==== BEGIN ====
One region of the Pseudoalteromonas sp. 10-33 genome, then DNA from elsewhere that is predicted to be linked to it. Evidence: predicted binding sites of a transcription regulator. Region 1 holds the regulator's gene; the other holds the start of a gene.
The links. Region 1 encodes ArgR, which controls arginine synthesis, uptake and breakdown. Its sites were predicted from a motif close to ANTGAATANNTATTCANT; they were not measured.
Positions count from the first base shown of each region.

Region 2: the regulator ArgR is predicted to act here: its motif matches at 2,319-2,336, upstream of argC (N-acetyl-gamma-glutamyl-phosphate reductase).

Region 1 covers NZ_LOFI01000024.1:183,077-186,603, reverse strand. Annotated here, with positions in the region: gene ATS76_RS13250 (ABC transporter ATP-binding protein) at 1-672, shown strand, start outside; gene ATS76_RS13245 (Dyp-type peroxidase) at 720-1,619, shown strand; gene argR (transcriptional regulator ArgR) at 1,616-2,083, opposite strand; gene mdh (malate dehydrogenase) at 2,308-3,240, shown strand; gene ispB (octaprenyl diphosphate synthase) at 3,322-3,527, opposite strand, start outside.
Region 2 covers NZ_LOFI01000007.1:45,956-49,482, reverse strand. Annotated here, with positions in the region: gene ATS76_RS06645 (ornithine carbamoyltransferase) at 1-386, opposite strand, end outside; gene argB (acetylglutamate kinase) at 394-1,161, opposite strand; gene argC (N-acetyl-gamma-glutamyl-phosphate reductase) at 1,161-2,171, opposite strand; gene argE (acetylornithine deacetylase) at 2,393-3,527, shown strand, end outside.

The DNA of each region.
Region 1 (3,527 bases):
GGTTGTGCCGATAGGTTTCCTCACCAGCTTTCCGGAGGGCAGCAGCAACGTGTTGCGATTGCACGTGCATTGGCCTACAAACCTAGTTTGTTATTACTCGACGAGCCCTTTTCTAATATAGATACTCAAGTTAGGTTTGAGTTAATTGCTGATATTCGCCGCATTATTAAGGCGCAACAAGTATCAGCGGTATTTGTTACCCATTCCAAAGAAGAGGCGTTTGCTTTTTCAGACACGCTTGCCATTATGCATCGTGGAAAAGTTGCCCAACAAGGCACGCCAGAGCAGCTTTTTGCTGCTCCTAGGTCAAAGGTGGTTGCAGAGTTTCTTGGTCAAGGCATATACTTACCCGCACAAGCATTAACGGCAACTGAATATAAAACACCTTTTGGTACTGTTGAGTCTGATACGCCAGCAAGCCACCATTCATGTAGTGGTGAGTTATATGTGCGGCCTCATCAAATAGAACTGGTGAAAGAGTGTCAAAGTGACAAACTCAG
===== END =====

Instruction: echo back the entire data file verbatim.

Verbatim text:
One region of the Pseudoalteromonas sp. 10-33 genome, then DNA from elsewhere that is predicted to be linked to it. Evidence: predicted binding sites of a transcription regulator. Region 1 holds the regulator's gene; the other holds the start of a gene.
The links. Region 1 encodes ArgR, which controls arginine synthesis, uptake and breakdown. Its sites were predicted from a motif close to ANTGAATANNTATTCANT; they were not measured.
Positions count from the first base shown of each region.

Region 2: the regulator ArgR is predicted to act here: its motif matches at 2,319-2,336, upstream of argC (N-acetyl-gamma-glutamyl-phosphate reductase).

Region 1 covers NZ_LOFI01000024.1:183,077-186,603, reverse strand. Annotated here, with positions in the region: gene ATS76_RS13250 (ABC transporter ATP-binding protein) at 1-672, shown strand, start outside; gene ATS76_RS13245 (Dyp-type peroxidase) at 720-1,619, shown strand; gene argR (transcriptional regulator ArgR) at 1,616-2,083, opposite strand; gene mdh (malate dehydrogenase) at 2,308-3,240, shown strand; gene ispB (octaprenyl diphosphate synthase) at 3,322-3,527, opposite strand, start outside.
Region 2 covers NZ_LOFI01000007.1:45,956-49,482, reverse strand. Annotated here, with positions in the region: gene ATS76_RS06645 (ornithine carbamoyltransferase) at 1-386, opposite strand, end outside; gene argB (acetylglutamate kinase) at 394-1,161, opposite strand; gene argC (N-acetyl-gamma-glutamyl-phosphate reductase) at 1,161-2,171, opposite strand; gene argE (acetylornithine deacetylase) at 2,393-3,527, shown strand, end outside.

The DNA of each region.
Region 1 (3,527 bases):
GGTTGTGCCGATAGGTTTCCTCACCAGCTTTCCGGAGGGCAGCAGCAACGTGTTGCGATTGCACGTGCATTGGCCTACAAACCTAGTTTGTTATTACTCGACGAGCCCTTTTCTAATATAGATACTCAAGTTAGGTTTGAGTTAATTGCTGATATTCGCCGCATTATTAAGGCGCAACAAGTATCAGCGGTATTTGTTACCCATTCCAAAGAAGAGGCGTTTGCTTTTTCAGACACGCTTGCCATTATGCATCGTGGAAAAGTTGCCCAACAAGGCACGCCAGAGCAGCTTTTTGCTGCTCCTAGGTCAAAGGTGGTTGCAGAGTTTCTTGGTCAAGGCATATACTTACCCGCACAAGCATTAACGGCAACTGAATATAAAACACCTTTTGGTACTGTTGAGTCTGATACGCCAGCAAGCCACCATTCATGTAGTGGTGAGTTATATGTGCGGCCTCATCAAATAGAACTGGTGAAAGAGTGTCAAAGTGACAAACTCAG